The suspension of transduced smooth muscle cells and media is then introduced into the graft device using sterile technique. Typically one end of the graft is occluded and the transduced smooth muscle cell suspension is introduced into the other and filtered gently through the graft wall. The filtrate may be collected and refiltered through the graft several times. If collagen is included in the suspension the graft is incubated to polymerize the collagen, e.g., about 37° C. for 45 min. Following seeding of the transduced smooth muscle cells and prior to seeding with the endothelial cells the graft may optionally be incubated in media, preferably containing heat-inactivated autologous serum, to improve the integration of the transduced cells into the interstices of the graft. The incubation period may be up to five days or longer.
Endothelial cells are harvested and suspended in medium optionally containing the heat-inactivated autologous serum and are then introduced into the lumen of the smooth muscle cell-seeded grafts. Although a variety techniques can be used to seed the endothelial cell layer, in one embodiment described herein the ends of the graft containing the suspension of endothelial cells is clamped and the graft is rolled 180° at 10 min. intervals over 40 min. to distribute the cells evenly onto the luminal surface. The seeded graft can then be implanted into the patient or can be incubated for an additional period to better anchor the endothelial cell layer and thus increase its resistance to the shear forces it will be subjected to when implanted in the patient's circulation.
In an alternative embodiment the graft can be a segment of vein obtained from the patient. The vein segment is denuded of endothelial by enzyme digestion or mechanical means, as described above, and then seeded with transduced autologous smooth muscle cells that have been obtained previously from the patient and transduced with the gene(s) of interest. The seeded vein segment is then implanted back into the patient's vascular system.
The grafts containing the seeded transduced smooth muscle cells and the endothelial cells are implanted into the patient's vascular system. Typically the graft will communicate with the arterial system, such as, e.g., an arteriovenous fistula as used for an gioaccess and hemodialysis, as arterial bypass grafts, and the like. The graft may be anastomosed to the axillary artery, brachial artery, radial artery, femoral artery, popliteal artery, saphenous vein, basilic vein, cephalic vein, femoral vein, or the like. The graft may be placed by well known methods such as standard end-to-side anastomosis, etc. The graft will be placed in vessels of appropriate size and location as determined by the physician in accordance with the disease being treated by gene therapy and the general condition of the patient. For example, in some instances it may be desirable to placed the seeded graft into the circulation of a patient and bypass the native circulation which is then ligated. In a patient with an occluded blood vessel, the transduced cells of the seeded graft can constitutively express an anticoagulant protein such as plasminogen activator, e.g., alteplase or urokinase, or antithrombin-III. The seeded graft can be placed into the occluded blood vessel, bypassing the occlusion. In a patient with diabetes or susceptible to diabetes, the gene will typically encode human insulin or proinsulin polypeptides.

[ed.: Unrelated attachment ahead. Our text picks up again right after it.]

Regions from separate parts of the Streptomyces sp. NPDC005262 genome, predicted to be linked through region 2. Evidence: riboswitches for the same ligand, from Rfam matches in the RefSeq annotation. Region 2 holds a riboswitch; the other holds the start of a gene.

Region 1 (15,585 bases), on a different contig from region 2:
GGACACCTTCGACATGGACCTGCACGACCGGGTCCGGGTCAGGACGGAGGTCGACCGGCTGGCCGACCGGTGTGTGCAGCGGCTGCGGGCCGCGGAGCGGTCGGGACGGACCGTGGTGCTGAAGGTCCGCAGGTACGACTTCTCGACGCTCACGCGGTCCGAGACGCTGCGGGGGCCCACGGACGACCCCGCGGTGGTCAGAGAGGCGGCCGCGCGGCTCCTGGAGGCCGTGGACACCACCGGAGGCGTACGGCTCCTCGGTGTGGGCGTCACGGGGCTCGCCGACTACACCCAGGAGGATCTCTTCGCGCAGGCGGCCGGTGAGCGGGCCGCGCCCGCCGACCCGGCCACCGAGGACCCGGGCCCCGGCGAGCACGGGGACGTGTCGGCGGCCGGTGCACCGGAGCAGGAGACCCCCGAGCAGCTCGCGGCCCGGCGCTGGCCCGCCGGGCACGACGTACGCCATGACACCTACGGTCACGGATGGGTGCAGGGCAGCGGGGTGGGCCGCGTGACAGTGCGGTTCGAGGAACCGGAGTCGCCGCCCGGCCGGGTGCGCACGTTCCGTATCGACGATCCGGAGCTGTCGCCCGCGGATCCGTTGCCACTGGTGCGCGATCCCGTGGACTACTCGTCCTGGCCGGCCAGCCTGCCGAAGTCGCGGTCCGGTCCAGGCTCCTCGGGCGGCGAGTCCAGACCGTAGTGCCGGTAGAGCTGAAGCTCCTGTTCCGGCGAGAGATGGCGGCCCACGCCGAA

Once implanted, the graft should be monitored for expression of the gene of interest. A number of assays are known to those in the art for the particular gene product(s) provided to the patient. Depending on whether an inducible promoter control the expression of the gene(s), it may be necessary to provide an agent to the patient that directly or indirectly induces the expression of the gene of interest.
Depending on the vector used and other variables the implanted graft is capable of producing the desired gene product for a considerable period of time. If expression of the gene product diminishes over a period of time, the graft can be removed and replaced with a freshly seeded graft. Thus, the present devices and methods are capable of providing a therapeutic or prophylactic gene product as long as desired, including for the life of the patient. The invention is particularly useful in treatment of anemia or diabetes, which often require long term maintenance therapies.
The present invention makes possible the treatment or prevention of a variety of diseases for which gene therapy is feasible. The patient will be one susceptible or predisposed to a disease condition, or will already be suffering from the disease, even though it may not be diagnosed in the patient. By “patient” is meant to refer to any mammal susceptible to treatment in which engraftment of a vascular device is feasible, but will typically be a human. A variety of veterinary uses are also feasible in accordance with the present invention, and thus engraftment of the device containing the transduced smooth muscle cells in equine, bovine, canine, feline, porcine, and other non-human primate patients can be employed for veterinary conditions susceptible to treatment by gene therapy.
The following examples are offered by way of illustration, not by way of limitation.